After discussing the attitude of Openness, we may notice that by itself, though significantly important, leaves too much space for being misinterpreted. It needs some form to make it more successful and useful. Perhaps for that reason or, maybe independently, there was introduced the next paramita called in Sanskrit shila, which was usually translated into English as morality and discipline. Note that in my earlier video talks posted in the category Wisdom Training, I still used the more popular term discipline. However, after some deliberation, I decided to change it and introduced here the word dignity.
There are two reasons for this change: first, the idea of dignity more precisely expresses the larger scope of this attitude, and second because the term discipline acquired so many polluting connotations, mainly due to the Catholic church medieval education and other philosophies supporting stratification.
The attitude of dignity as boundary for openness
The idea of dignity went through various transformations. Originally, the Latin term dignus meant worthy and, this essential meaning is largely preserved. But dignity acquired additional characteristics and was used typically for the upper strata of society. Though sometimes here is also applied to characterize some aboriginals, which may point towards its original meaning.
In the context of wisdom training, dignity has two roles; first, it provides precision for the generosity and second, it is an antidote to numerous personal and social ills imposed by impulsiveness of consumerism, entertainment, etc.
It also provides boundry to the attitude of openness, preventing interpreting openness as an excuse for sloppiness and lack of discernment. Such misinterpretation is easy because often being open implies non-adhering to social norms and permitting oneself and others to do what is not appropriate in a given situation, for example, accepting someone’s sexual misbehaviour in the name of openness.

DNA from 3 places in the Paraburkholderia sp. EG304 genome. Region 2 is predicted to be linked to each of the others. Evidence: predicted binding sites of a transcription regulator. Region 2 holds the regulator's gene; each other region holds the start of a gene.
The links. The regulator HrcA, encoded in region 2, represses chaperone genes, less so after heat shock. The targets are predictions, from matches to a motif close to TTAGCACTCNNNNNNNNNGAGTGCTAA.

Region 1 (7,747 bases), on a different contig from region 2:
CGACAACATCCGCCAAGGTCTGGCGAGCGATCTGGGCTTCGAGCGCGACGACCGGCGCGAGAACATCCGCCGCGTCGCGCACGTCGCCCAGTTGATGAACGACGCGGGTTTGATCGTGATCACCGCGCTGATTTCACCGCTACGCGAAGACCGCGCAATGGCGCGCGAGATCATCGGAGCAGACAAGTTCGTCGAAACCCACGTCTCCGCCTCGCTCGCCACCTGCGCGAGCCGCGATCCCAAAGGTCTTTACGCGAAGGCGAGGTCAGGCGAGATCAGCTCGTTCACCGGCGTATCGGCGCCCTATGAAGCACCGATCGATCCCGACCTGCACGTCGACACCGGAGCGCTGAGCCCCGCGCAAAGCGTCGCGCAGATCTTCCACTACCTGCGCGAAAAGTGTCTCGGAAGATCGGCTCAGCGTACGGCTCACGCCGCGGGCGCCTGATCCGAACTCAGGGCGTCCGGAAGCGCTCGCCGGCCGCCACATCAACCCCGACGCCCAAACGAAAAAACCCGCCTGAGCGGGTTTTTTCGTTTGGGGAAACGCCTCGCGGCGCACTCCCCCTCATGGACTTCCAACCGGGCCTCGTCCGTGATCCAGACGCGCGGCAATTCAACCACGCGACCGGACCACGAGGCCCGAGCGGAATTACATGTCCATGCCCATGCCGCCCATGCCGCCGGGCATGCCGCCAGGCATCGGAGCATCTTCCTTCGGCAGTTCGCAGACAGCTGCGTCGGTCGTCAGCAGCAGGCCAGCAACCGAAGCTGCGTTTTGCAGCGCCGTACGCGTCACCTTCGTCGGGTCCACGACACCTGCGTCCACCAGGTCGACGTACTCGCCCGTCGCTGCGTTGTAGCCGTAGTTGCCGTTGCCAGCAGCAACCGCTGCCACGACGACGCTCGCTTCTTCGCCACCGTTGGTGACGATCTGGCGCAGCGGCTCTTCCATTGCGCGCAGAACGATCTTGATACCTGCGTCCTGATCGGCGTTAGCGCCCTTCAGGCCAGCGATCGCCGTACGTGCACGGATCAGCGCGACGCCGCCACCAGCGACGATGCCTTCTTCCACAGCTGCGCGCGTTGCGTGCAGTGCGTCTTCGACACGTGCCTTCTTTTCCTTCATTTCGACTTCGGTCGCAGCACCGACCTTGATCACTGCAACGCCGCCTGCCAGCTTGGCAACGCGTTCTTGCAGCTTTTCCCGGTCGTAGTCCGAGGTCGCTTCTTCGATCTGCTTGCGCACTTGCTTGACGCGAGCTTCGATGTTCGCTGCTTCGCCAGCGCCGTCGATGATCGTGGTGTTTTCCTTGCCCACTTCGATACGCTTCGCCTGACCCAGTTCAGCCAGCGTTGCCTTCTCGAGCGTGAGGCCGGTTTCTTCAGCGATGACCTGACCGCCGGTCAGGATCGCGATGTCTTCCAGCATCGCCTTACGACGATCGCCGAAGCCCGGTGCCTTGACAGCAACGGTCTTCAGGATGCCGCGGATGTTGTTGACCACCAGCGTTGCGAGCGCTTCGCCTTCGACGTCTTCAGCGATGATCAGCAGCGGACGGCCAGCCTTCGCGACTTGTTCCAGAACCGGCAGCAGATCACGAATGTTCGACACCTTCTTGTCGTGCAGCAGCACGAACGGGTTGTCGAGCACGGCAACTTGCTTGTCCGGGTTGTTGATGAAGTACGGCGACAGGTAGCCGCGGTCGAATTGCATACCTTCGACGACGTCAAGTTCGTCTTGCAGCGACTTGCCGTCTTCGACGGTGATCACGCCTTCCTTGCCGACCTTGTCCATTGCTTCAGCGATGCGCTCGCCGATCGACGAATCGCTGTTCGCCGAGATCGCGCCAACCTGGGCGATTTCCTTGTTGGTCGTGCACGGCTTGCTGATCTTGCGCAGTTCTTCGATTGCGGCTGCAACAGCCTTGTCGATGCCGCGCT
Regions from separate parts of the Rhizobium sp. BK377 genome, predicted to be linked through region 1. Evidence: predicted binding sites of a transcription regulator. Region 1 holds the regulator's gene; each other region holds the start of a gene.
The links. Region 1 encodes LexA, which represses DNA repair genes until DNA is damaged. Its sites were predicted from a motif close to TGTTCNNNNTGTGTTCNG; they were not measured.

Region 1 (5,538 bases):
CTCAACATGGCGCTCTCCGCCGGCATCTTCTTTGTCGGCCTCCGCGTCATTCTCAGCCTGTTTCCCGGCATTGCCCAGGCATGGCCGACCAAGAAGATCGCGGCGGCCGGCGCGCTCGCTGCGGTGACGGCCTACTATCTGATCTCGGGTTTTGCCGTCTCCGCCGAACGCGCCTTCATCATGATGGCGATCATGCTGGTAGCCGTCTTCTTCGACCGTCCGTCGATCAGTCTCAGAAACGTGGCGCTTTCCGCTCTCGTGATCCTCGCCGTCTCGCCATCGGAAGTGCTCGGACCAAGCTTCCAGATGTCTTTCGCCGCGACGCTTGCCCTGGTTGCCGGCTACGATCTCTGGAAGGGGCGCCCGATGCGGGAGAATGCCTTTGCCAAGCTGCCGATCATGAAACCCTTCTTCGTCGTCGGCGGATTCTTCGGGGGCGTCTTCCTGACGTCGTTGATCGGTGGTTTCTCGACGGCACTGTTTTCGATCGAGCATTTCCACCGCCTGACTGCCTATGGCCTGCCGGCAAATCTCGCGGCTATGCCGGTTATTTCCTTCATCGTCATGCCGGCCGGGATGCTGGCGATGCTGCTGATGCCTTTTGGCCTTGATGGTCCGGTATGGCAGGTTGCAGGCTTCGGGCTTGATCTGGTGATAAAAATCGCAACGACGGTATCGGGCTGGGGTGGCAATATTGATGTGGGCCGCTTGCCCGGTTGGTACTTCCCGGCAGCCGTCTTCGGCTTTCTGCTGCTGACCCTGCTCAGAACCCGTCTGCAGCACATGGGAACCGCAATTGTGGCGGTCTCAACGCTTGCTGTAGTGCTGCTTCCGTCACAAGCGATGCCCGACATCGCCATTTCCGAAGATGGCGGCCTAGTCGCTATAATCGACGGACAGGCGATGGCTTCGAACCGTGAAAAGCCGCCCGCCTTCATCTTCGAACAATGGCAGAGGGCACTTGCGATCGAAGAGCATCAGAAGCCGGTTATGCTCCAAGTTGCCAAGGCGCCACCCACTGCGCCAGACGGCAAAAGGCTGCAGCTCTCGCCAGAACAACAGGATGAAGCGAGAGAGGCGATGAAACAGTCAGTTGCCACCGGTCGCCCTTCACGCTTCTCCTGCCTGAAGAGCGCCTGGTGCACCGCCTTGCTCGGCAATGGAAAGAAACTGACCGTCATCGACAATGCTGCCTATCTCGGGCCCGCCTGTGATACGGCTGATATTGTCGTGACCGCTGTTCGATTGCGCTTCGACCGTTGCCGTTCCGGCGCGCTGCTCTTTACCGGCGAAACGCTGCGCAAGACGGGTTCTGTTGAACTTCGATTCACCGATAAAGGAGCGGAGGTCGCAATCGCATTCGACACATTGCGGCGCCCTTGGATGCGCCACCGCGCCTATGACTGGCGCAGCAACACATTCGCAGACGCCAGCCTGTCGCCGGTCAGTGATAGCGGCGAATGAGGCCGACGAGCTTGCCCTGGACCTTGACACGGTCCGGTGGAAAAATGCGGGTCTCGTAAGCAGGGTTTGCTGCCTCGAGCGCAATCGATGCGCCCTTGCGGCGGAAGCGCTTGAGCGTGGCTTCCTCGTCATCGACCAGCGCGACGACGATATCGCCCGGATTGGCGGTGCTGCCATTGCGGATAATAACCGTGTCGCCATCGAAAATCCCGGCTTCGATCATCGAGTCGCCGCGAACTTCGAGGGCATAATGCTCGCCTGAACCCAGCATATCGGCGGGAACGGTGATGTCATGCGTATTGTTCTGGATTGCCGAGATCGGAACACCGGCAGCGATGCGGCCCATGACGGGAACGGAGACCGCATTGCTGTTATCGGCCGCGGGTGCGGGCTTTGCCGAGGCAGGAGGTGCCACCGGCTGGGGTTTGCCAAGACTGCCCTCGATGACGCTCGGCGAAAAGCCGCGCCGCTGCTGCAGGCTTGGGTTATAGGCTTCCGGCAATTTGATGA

I will elaborate on the first role of dignity as boundaries for openness in this section, while the second will be discussed in the following.
If we are giving a material object or money, our attitude can be influenced by several states of mind, which make this act lacking dignity. Here are some of them. We may give money to a beggar not because we want to help but because we are afraid to hurt his or her feeling; we can give something because we are embarrassed that we belong to the privileged ones, and the recipient does not, or we give to be viewed as a generous person.
As far as openness of receiving goes, we may accept someone’s views not because we share them or find hem interesting but again because we are afraid to hurt this person or to provoke an unpleasant interaction.
In all these situations are lack of dignity manifests as a lack of genuineness or cowardice. We feel a bad taste in our mouth, and the other party senses it as well.